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Publication numberUS4663202 A
Publication typeGrant
Application numberUS 06/691,561
Publication dateMay 5, 1987
Filing dateMay 14, 1984
Priority dateMay 13, 1983
Fee statusLapsed
Also published asDE3478938D1, EP0189397A1, EP0189397B1, WO1984004546A1
Publication number06691561, 691561, US 4663202 A, US 4663202A, US-A-4663202, US4663202 A, US4663202A
InventorsBrian E. Causton
Original AssigneeNational Research Development Corporation
Export CitationBiBTeX, EndNote, RefMan
External Links: USPTO, USPTO Assignment, Espacenet
Prevention of undesired adsorption on surfaces
US 4663202 A
Abstract
A method of treating a surface to render the surface resistant to undesired adsorption from an aqueous environment, involving treating the surface with a solution containing a polymer mixture comprising (1) a polymer containing (a) reactive groups (A) capable of bonding with the surface to be treated and (b) hydrophobic groups (B); and (2) a polymer comprising (c) at least one hydrophilic polymeric chain (c) and (d) at least one hydrophobic group (D) in the presence of water. Compositions containing the polymer mixture may be used as mouthwashes to prevent or reduce tooth decay and prevent plaque formation. They may also be applied to various surfaces where prevention and/or reduction of colonization by microorganisms on the surfaces is desired.
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Claims(28)
I claim:
1. A method of treating a surface to render the surface resistant to undesired adsorption from an aqueous environment, which method comprises contacting the surface with a solution containing a polymer mixture comprising
(1) a water-soluble polymer comprising a polymer backbone having thereon (a) reactive groups capable of bonding with the surface to be treated, and (b) hydrophobic groups each containing 7 to 20 carbon atoms; and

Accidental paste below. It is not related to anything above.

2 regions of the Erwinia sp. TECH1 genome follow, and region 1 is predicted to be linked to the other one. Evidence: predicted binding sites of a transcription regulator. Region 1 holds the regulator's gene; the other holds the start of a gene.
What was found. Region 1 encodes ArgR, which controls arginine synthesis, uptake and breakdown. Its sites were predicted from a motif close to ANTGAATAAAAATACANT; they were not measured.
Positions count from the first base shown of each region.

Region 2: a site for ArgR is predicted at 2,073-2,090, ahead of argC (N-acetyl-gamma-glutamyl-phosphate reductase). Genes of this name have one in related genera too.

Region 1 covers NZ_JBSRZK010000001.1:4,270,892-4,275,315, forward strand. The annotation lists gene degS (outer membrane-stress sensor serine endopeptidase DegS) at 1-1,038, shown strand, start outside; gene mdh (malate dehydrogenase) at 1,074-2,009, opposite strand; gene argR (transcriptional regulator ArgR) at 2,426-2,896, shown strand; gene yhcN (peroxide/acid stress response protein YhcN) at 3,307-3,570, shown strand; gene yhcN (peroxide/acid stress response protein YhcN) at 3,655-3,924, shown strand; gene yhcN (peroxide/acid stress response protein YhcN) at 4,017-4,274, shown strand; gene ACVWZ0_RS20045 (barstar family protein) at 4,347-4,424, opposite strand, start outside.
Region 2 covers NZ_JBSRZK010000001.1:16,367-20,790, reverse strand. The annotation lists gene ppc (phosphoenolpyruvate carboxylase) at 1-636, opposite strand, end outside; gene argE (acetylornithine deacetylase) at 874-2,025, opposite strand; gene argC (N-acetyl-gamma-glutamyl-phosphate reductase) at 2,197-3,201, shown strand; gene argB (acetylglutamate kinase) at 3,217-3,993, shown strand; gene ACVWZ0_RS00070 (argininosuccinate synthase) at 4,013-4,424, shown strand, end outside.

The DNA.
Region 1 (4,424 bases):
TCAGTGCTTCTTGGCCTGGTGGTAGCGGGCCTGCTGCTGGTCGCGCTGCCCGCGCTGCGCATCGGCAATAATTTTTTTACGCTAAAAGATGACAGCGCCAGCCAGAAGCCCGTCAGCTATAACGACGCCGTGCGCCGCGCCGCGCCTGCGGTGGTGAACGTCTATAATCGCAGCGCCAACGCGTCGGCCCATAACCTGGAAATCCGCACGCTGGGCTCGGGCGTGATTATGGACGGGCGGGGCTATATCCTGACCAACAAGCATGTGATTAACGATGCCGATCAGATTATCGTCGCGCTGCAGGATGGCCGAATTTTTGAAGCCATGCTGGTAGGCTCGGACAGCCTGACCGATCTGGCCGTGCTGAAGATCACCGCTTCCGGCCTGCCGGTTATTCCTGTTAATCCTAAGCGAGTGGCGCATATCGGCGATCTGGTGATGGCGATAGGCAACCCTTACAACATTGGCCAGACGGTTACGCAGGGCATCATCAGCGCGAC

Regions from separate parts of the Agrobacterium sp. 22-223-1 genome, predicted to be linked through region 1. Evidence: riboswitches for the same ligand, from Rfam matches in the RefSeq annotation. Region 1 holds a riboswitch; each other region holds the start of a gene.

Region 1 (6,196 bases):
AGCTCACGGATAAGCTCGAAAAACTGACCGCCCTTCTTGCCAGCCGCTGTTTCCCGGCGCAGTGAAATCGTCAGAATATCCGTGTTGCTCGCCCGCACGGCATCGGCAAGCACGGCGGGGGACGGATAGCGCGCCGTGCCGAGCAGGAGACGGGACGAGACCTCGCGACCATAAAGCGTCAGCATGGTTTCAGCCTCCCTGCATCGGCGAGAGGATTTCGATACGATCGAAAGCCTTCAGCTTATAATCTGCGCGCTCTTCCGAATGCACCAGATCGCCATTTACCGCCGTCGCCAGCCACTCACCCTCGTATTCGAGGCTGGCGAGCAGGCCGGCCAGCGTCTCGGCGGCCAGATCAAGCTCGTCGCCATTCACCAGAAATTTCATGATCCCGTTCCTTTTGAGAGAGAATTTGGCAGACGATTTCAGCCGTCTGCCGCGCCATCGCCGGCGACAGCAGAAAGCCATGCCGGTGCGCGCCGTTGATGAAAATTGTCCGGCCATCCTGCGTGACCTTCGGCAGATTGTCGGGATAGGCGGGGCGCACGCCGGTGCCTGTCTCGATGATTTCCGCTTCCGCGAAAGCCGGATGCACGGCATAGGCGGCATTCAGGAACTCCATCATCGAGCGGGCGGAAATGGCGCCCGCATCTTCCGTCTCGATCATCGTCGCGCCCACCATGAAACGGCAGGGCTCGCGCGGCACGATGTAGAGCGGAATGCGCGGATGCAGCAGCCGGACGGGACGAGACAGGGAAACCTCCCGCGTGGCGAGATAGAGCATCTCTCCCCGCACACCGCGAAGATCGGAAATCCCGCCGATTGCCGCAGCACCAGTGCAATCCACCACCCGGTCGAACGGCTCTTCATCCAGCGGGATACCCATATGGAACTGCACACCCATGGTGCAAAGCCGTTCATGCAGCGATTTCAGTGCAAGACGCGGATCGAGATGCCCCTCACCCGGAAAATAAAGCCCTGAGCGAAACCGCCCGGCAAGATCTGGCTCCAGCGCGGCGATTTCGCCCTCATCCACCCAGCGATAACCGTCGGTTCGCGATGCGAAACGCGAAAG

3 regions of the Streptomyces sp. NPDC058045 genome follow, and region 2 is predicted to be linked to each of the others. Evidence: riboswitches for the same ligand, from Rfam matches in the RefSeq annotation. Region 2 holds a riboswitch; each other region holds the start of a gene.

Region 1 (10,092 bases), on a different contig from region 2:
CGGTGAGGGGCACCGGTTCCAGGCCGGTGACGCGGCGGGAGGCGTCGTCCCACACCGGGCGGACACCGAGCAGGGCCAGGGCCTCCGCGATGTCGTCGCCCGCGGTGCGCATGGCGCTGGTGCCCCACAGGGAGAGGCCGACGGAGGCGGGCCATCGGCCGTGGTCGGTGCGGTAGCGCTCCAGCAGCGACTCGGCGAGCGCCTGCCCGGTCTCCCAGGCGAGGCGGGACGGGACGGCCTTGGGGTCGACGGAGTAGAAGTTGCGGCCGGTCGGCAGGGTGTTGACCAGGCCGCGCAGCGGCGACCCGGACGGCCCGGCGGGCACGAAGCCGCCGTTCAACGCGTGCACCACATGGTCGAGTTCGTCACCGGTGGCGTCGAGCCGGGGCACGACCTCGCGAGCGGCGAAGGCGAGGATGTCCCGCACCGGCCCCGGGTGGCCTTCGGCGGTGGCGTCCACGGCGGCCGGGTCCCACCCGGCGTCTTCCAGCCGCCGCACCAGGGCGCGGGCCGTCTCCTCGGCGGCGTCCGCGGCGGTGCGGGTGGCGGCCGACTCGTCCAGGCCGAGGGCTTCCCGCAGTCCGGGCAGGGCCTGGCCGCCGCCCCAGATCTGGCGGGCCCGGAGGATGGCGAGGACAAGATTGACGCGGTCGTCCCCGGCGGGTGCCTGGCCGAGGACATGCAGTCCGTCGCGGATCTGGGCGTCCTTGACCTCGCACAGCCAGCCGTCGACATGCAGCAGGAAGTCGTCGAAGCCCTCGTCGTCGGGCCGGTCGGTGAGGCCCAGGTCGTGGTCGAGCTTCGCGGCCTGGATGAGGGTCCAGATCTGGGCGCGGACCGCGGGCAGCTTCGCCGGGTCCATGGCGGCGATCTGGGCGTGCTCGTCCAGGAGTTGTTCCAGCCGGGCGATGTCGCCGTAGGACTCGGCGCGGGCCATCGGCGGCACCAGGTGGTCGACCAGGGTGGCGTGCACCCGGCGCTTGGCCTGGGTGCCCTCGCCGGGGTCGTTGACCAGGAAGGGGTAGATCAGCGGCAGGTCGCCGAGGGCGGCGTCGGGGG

(2) a water-soluble polymer comprising (c) at least one hydrophilic polymeric chain and (d) at least one hydrophobic group containing 7 to 20 carbon atoms; the molar ratio of hydrophobic groups (b) of polymer (1) to hydrophobic groups (d) of polymer (2) being between 1:0.9 and 1:1.5 and
a proton acceptor capable of reducing or preventing hydrogen bond formation, in the presence of water.
2. A method according to claim 1, wherein polymers (1) and (2) are in solution in water when contacted with the surface.
3. A method according to claim 1, wherein the polymers (1) and (2) in solution in a volatile solvent are applied to the surface and the volatile solvent is allowed to evaporate.
4. A method according to claim 3, wherein the hydrophobic groups (b) of polymer (1) and the hydrophobic groups (d) of polymer (2) are caused to crosslink after application.
5. A method according to any one of claims 1 to 4, wherein the surface is of mild steel and the reactive groups (a) of polymer (1) are carboxylic acid or carboxylic acid salt groups.
6. A method according to claim 5, wherein polymer (1) is a copolymer of acrylic acid and a C7 to C20 n-alkyl ester of methacrylic acid.
7. A method according to any one of claims 1 to 4, wherein the surface is of stainless steel and the reactive groups (a) of polymer (1) are phosphate acid or salt groups.
8. A method according to any one of claims 1 to 4, wherein polymer (2) is a polyoxyethylene derivative of a fatty acid partial ester of sorbitol anhydride.
9. A method of treating teeth to render the teeth resistant to bacterial colonization, which method comprises contacting the teeth with an aqueous mouthwash containing, in solution, a polymer mixture comprising